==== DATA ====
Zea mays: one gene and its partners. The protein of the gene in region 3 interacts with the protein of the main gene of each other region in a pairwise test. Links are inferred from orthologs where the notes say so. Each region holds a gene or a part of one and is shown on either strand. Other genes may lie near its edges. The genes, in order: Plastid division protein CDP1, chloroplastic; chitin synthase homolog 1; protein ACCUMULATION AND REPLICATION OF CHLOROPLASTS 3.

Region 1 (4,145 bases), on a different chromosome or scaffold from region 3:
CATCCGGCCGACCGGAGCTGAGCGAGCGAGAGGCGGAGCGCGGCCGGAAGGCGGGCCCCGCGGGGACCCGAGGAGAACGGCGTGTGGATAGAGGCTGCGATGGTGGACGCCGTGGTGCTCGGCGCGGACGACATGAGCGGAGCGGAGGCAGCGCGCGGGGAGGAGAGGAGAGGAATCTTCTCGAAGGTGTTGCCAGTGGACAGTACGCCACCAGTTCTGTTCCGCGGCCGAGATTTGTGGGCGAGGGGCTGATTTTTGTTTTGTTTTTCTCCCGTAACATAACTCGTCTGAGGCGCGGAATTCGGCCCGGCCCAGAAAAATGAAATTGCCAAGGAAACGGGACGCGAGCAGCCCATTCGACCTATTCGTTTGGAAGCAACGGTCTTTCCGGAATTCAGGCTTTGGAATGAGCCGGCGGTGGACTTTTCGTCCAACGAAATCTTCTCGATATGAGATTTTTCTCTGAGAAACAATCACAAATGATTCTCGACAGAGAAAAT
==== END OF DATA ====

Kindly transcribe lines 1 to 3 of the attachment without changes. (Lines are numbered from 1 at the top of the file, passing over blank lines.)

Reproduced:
Zea mays: one gene and its partners. The protein of the gene in region 3 interacts with the protein of the main gene of each other region in a pairwise test. Links are inferred from orthologs where the notes say so. Each region holds a gene or a part of one and is shown on either strand. Other genes may lie near its edges. The genes, in order: Plastid division protein CDP1, chloroplastic; chitin synthase homolog 1; protein ACCUMULATION AND REPLICATION OF CHLOROPLASTS 3.

Region 1 (4,145 bases), on a different chromosome or scaffold from region 3:
CATCCGGCCGACCGGAGCTGAGCGAGCGAGAGGCGGAGCGCGGCCGGAAGGCGGGCCCCGCGGGGACCCGAGGAGAACGGCGTGTGGATAGAGGCTGCGATGGTGGACGCCGTGGTGCTCGGCGCGGACGACATGAGCGGAGCGGAGGCAGCGCGCGGGGAGGAGAGGAGAGGAATCTTCTCGAAGGTGTTGCCAGTGGACAGTACGCCACCAGTTCTGTTCCGCGGCCGAGATTTGTGGGCGAGGGGCTGATTTTTGTTTTGTTTTTCTCCCGTAACATAACTCGTCTGAGGCGCGGAATTCGGCCCGGCCCAGAAAAATGAAATTGCCAAGGAAACGGGACGCGAGCAGCCCATTCGACCTATTCGTTTGGAAGCAACGGTCTTTCCGGAATTCAGGCTTTGGAATGAGCCGGCGGTGGACTTTTCGTCCAACGAAATCTTCTCGATATGAGATTTTTCTCTGAGAAACAATCACAAATGATTCTCGACAGAGAAAAT